There are welding nozzles that allow for better gas coverage, whereas other nozzles offer better access. Welding nozzles for a MIG torch will either be made of copper or brass; some are nickel-plated. Torches will only accommodate threaded or slip-on nozzles. The various types of welding nozzles are:

  • Conical
  • Bottleform
  • Cylindrical

The nozzle you use will determine your mig welding tips placement. There are also flush, stick-out, and recessed welding nozzles. Flush nozzles, MIG welding, will be done in short circuit mode. This type of nozzle can be prone to spatter because the tip will sit in line with the nozzle’s bore.

As the name implies, a stick-out nozzle allows the contact tip to “stick out” from the nozzle. Stick-out nozzles are generally used for welding with tight access. However, for spray or pulse mode MIG welding, a recessed nozzle will be used. Recessed contact tips with a longer wire stick-out are used with this nozzle. This nozzle will allow the gas to encase the contact tip at higher amperage and then flow to the weld piece.

Polarity

To correctly MIG weld, your polarity settings need to be adjusted for the wire you use. For example, if you are using flux core wire (gasless) and have the welder set to the wrong polarity, you will notice a lot of spatter.

To understand the difference, let’s review the purpose of the shielding gas. Gas is used to shield the weld pool from contaminants. There is already a shielding agent in the wire with flux core wire, so when the arc occurs, your shielding agent is present.

For gasless or flux core wire, your polarity needs to be set to direct the current electrode negative (DCEN). With DCEN, the electrons flow from negative to positive. Thus, the electrons move from the machine to the torch, then through the workpiece and ground cable, then back to the machine.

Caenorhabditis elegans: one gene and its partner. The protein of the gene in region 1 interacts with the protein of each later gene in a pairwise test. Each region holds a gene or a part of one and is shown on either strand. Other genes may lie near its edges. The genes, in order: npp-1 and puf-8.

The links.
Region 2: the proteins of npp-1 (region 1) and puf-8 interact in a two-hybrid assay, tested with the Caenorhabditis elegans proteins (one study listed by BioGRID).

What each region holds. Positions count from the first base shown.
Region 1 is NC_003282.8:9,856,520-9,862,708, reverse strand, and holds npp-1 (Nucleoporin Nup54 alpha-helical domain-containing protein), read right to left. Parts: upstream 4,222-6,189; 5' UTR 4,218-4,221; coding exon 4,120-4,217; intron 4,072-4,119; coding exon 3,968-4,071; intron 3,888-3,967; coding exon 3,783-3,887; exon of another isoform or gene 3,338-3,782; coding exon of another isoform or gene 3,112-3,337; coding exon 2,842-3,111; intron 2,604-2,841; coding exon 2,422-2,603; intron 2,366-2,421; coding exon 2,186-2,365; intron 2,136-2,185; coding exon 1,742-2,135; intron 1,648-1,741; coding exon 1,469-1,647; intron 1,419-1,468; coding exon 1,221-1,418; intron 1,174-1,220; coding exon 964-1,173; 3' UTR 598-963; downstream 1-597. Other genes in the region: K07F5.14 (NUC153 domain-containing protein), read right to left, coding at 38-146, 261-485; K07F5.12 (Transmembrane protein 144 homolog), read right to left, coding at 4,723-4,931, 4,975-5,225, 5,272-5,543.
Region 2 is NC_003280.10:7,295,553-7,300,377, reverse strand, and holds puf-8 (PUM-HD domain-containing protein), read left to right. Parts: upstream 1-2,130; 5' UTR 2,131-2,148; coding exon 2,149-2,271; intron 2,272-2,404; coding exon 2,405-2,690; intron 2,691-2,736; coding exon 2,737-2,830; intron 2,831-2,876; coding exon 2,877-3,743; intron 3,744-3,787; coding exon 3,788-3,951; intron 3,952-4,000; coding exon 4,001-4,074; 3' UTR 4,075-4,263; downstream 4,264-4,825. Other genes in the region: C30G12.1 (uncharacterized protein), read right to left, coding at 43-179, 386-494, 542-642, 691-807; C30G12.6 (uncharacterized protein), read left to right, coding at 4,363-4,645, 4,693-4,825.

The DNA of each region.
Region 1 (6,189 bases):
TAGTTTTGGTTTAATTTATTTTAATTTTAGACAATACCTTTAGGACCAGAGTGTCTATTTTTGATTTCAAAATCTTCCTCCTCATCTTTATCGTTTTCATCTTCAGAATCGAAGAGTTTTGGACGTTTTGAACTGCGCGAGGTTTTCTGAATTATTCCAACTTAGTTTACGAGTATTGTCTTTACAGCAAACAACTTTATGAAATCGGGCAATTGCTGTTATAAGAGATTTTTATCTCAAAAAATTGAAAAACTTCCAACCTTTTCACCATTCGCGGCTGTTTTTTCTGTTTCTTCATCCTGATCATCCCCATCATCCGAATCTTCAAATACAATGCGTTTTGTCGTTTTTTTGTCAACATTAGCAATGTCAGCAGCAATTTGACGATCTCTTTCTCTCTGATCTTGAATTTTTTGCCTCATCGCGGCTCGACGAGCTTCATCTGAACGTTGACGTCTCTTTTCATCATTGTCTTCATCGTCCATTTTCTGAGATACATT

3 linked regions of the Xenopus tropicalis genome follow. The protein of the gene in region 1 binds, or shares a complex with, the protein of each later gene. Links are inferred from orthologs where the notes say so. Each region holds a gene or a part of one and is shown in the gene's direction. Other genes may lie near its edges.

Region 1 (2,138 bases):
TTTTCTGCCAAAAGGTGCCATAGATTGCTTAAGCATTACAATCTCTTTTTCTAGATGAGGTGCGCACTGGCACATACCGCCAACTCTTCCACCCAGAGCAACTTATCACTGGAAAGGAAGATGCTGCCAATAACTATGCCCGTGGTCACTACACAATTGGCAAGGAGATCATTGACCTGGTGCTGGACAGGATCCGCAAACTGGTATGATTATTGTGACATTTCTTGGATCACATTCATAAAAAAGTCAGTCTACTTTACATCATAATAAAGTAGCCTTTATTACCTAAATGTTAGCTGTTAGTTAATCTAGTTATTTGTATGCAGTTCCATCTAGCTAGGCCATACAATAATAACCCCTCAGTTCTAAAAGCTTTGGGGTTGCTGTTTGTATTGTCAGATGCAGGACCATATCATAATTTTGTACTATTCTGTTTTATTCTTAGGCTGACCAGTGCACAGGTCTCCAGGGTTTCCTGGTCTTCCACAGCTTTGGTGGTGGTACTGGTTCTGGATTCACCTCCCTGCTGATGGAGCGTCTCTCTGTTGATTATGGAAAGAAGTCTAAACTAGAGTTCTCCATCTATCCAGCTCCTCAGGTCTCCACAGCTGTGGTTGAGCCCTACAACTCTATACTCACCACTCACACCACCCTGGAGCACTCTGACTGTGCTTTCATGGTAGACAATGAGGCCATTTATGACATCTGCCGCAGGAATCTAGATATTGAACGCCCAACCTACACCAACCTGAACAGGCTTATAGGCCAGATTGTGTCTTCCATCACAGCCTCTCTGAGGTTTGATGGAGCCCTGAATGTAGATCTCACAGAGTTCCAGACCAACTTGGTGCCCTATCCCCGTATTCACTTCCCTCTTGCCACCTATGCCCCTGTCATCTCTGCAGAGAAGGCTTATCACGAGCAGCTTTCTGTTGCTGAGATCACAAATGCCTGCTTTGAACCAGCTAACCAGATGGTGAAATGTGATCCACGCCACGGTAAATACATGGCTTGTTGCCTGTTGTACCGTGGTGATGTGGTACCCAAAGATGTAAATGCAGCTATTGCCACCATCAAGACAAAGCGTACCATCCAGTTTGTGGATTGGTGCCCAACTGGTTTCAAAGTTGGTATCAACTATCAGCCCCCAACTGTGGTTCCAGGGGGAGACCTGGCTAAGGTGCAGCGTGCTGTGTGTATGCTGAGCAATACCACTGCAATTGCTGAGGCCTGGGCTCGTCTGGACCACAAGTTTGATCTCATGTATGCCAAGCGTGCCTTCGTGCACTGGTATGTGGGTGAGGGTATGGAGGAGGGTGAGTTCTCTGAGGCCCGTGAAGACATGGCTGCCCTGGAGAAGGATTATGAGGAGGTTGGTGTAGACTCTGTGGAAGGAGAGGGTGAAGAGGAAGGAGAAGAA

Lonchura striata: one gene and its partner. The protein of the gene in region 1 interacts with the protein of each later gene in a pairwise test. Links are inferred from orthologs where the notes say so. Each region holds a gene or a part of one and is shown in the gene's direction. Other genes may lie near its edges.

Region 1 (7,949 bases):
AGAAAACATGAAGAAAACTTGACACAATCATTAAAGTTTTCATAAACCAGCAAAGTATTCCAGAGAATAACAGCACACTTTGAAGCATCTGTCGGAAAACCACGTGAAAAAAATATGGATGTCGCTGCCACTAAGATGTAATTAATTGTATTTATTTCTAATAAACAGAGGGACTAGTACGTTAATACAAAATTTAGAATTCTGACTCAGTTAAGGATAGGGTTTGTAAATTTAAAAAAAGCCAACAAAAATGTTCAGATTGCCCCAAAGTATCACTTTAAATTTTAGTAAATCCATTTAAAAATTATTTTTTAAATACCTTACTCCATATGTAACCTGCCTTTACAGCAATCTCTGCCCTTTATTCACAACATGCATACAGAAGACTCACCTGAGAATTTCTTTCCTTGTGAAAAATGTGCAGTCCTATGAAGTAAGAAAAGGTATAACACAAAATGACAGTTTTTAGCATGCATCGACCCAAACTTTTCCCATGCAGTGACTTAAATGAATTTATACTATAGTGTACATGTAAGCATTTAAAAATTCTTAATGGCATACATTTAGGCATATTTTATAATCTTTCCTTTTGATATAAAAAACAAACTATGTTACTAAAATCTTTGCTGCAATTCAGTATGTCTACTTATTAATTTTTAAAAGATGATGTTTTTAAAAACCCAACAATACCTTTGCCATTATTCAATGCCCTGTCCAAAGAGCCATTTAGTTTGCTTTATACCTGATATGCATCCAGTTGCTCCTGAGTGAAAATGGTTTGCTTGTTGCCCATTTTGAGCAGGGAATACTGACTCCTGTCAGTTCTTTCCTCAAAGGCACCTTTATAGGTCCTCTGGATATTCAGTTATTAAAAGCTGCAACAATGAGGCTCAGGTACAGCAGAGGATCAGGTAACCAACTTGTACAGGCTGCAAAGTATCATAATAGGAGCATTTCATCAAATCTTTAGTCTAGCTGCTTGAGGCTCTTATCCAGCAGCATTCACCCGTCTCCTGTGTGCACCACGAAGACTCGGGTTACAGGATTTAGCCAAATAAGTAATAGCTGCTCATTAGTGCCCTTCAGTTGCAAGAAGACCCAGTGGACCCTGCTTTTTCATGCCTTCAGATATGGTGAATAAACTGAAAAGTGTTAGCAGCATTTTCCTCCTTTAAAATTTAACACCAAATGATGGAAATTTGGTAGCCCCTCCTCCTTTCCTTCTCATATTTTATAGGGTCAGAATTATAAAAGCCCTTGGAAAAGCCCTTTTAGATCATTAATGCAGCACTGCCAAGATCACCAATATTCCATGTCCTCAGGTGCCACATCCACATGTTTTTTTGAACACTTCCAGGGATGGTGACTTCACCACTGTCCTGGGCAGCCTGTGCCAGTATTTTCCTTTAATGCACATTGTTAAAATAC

As for DCEP, Direct Current Electrode Positive, the electrons travel in reverse.
When setting polarity, the manufacturer’s specifications will determine the polarity. Most electrodes (7018, 8018, etc.) are positive. Likewise, wire-fed welding wires that will require gas shielding (solid wire, flux core with gas, etc.) are positive.

Self-shielded wires (flux core gasless) are electrode negative. However, there are some self-shielded fast-fill wires electrode positive. Ultimately, polarity depends on the manufacturing process and will be noted on the specification sheet.

Voltage

Four main variables affect the penetration profile and the weld bead profile: current, voltage, CTWD, and travel speed. For MIG welding, it commonly uses a constant voltage power source. This allows for a relatively consistent output over a range of welding currents.

Welding voltage controls the arc length between the weld pool and the wire. As voltage is increased, the weld bead flattens and has an increased width to depth ratio. For a CV MIG welder, it will select the wire feed speed (WFS) on the wire feeder unit and select the correct voltage on the power supply. From there, the current is supplied. Wire feed speed and current are interrelated, so changing one affects the other.

Wire Feed Speed

Wire-speed is probably the most important setting on a MIG welder. Unfortunately, when it comes to wire feed setup issues, it is generally caused by speed adjustment problems. Something that helps with adjusting wire speed is to test it out on a scrap piece of steel.